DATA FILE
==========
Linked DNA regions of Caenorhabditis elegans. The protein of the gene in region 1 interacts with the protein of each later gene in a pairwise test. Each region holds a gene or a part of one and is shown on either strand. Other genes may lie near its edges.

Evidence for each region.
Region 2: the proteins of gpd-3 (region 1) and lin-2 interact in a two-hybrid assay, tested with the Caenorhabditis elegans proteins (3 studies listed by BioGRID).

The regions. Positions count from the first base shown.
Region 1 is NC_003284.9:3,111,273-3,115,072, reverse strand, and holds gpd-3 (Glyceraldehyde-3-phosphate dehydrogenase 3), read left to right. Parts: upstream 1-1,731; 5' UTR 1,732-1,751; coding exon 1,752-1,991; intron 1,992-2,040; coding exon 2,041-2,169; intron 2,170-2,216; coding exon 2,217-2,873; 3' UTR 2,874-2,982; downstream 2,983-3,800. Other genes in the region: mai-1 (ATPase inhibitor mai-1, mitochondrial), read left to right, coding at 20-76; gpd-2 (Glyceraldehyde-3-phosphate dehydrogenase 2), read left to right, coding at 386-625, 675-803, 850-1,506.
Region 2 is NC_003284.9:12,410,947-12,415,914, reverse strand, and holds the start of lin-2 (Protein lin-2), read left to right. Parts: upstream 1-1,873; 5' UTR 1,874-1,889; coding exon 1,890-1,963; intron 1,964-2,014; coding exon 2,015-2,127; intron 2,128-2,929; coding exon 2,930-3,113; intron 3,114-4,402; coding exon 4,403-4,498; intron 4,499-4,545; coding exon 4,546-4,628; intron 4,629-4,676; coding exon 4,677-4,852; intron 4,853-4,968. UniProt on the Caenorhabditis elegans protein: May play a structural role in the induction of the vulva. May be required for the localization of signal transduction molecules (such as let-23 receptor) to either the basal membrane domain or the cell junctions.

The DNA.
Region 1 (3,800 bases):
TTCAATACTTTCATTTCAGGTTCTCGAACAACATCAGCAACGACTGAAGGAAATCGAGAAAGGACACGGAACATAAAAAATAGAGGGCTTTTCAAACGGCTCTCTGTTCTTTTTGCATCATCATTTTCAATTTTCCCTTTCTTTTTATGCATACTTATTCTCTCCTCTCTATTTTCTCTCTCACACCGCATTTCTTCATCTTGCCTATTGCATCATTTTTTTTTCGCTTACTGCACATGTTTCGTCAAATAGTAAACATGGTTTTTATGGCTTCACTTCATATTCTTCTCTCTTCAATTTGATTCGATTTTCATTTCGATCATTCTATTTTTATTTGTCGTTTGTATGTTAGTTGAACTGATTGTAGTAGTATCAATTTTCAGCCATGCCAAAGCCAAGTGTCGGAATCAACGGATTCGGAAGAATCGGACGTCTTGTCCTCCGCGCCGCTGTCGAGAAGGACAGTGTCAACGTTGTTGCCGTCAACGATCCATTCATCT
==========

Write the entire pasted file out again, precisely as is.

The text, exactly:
Linked DNA regions of Caenorhabditis elegans. The protein of the gene in region 1 interacts with the protein of each later gene in a pairwise test. Each region holds a gene or a part of one and is shown on either strand. Other genes may lie near its edges.

Evidence for each region.
Region 2: the proteins of gpd-3 (region 1) and lin-2 interact in a two-hybrid assay, tested with the Caenorhabditis elegans proteins (3 studies listed by BioGRID).

The regions. Positions count from the first base shown.
Region 1 is NC_003284.9:3,111,273-3,115,072, reverse strand, and holds gpd-3 (Glyceraldehyde-3-phosphate dehydrogenase 3), read left to right. Parts: upstream 1-1,731; 5' UTR 1,732-1,751; coding exon 1,752-1,991; intron 1,992-2,040; coding exon 2,041-2,169; intron 2,170-2,216; coding exon 2,217-2,873; 3' UTR 2,874-2,982; downstream 2,983-3,800. Other genes in the region: mai-1 (ATPase inhibitor mai-1, mitochondrial), read left to right, coding at 20-76; gpd-2 (Glyceraldehyde-3-phosphate dehydrogenase 2), read left to right, coding at 386-625, 675-803, 850-1,506.
Region 2 is NC_003284.9:12,410,947-12,415,914, reverse strand, and holds the start of lin-2 (Protein lin-2), read left to right. Parts: upstream 1-1,873; 5' UTR 1,874-1,889; coding exon 1,890-1,963; intron 1,964-2,014; coding exon 2,015-2,127; intron 2,128-2,929; coding exon 2,930-3,113; intron 3,114-4,402; coding exon 4,403-4,498; intron 4,499-4,545; coding exon 4,546-4,628; intron 4,629-4,676; coding exon 4,677-4,852; intron 4,853-4,968. UniProt on the Caenorhabditis elegans protein: May play a structural role in the induction of the vulva. May be required for the localization of signal transduction molecules (such as let-23 receptor) to either the basal membrane domain or the cell junctions.

The DNA.
Region 1 (3,800 bases):
TTCAATACTTTCATTTCAGGTTCTCGAACAACATCAGCAACGACTGAAGGAAATCGAGAAAGGACACGGAACATAAAAAATAGAGGGCTTTTCAAACGGCTCTCTGTTCTTTTTGCATCATCATTTTCAATTTTCCCTTTCTTTTTATGCATACTTATTCTCTCCTCTCTATTTTCTCTCTCACACCGCATTTCTTCATCTTGCCTATTGCATCATTTTTTTTTCGCTTACTGCACATGTTTCGTCAAATAGTAAACATGGTTTTTATGGCTTCACTTCATATTCTTCTCTCTTCAATTTGATTCGATTTTCATTTCGATCATTCTATTTTTATTTGTCGTTTGTATGTTAGTTGAACTGATTGTAGTAGTATCAATTTTCAGCCATGCCAAAGCCAAGTGTCGGAATCAACGGATTCGGAAGAATCGGACGTCTTGTCCTCCGCGCCGCTGTCGAGAAGGACAGTGTCAACGTTGTTGCCGTCAACGATCCATTCATCT